Sunday, 5 July 2015

LonWorks platform

What's the LonWorks platform?

LonWorks is the name of our control networking technology platform. It’s called a platform because it comprises the following elements:
Communications protocol. This protocol is the underlying technology of a LonWorks control network. An international standard, it’s known as ANSI/EIA709.1, SEMI E56.6, IEEE 1493-L, EN14908, and others.
Dedicated microprocessor. Invented by Echelon, this processor (also known as the Neuron chip) is highly optimized for devices on a control network. Neuron chips have three 8-bit inline processors: two are dedicated to the communications protocol and one is a general-purpose applications processor. A number of chip manufacturers market the Neuron family of microprocessors.
Transceivers. These components transmit the protocol on a specific media, such as twisted-pair or power line. All devices on a control network must have a transceiver. Our twisted-pair and power line signaling technology have been approved as ANSI/EIA709.3 and 709.2, respectively. Both are also expected to be included in EN14908.
Network database. Called the LNS Network Operating System, this database is the required software component of open control systems; it ensures an open environment for extending, maintaining, and managing LonWorks based systems. The network operating system serves critical functions in a control network. LNS also supports a plug-in architecture.
Internet connectivity. The standardized applications (called LonMark profiles) and Standard Network Variable Types (SNVTs) of a LonWorks network pass through Internet connectivity devices via Web services (SOAP calls in XML format). Accessing and controlling LonWorks networks via Web services—an international IT standard—lets them become integral parts of enterprise applications, services centers, and more.
Interoperability. Interoperability means that devices created by different manufacturers can work together without needing a gateway to translate data from one device to another. A single, standardized software tool—LonMaker for Windows—manages and installs such disparate devices. Interoperability in the LonWorks world is governed by the LonMark International Group, which maintains interoperability guidelines, creates standard applications, and tests and certifies products.

The LonTalk Protocol

All LonWorks devices communicate with one another using the protocol that underlies the LonTalk Protocol - embedded in Neuron Chips found in every LonWorks device available today. On October 26th, 1999 Echelon released a downloadable reference implementation of this protocol for use on any processor. This protocol is defined in ANSI approved standard EIA/CEA-709.1-A-1999.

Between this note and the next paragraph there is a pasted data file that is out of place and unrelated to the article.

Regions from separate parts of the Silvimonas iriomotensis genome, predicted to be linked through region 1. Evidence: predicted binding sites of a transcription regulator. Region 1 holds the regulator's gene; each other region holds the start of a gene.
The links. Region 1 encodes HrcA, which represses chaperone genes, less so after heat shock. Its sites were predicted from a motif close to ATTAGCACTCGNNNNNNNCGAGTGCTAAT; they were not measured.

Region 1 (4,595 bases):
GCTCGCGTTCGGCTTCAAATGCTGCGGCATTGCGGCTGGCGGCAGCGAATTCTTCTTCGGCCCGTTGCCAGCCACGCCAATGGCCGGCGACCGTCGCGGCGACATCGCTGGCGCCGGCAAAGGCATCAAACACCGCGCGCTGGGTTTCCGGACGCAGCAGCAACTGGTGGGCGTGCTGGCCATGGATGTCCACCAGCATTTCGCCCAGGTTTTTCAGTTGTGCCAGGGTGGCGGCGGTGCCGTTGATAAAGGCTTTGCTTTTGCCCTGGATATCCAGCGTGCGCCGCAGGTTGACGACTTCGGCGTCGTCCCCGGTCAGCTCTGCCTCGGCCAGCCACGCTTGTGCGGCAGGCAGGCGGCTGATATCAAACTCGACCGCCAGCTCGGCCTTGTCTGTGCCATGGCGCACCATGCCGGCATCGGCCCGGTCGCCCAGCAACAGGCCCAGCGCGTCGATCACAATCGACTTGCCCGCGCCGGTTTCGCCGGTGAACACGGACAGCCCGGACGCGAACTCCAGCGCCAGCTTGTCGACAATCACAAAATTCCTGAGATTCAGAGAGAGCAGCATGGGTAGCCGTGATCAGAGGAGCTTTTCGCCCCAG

What is Echelon’s Protocol Patent License Agreement?
The LonTalk protocol was invented by Echelon and is the subject of numerous patents associated with its innovative features and functions. The protocol was designed to enable highly reliable, peer-to-peer as well as hierarchical networking among control devices manufactured by different suppliers. Achieving interoperability among devices required both that the protocol be implemented in an identical manner within all networked devices, and the establishment of a reliable and consistent means of transmitting, broadcasting, and receiving messages between and among LonTalk based devices. The Neuron Chip and Smart Transceiver implementations of the protocol, combined with Echelon’s physical layer transceivers, provide a foundation for interoperability among devices.

When the protocol was published and incorporated into open standards such as the ANSI/CEA-709.1-B-2002 Control Network Protocol Specification, the Protocol Patent License Agreement was created for two purposes: (1) to ensure that anyone who implemented the protocol on a processor other than the Neuron Chip or Smart Transceiver did so in a manner that would be fully interoperable and could not be modified to become non-interoperable; and (2) to allow such an implementation to be accomplished without infringing applicable Echelon protocol patents.

No comments: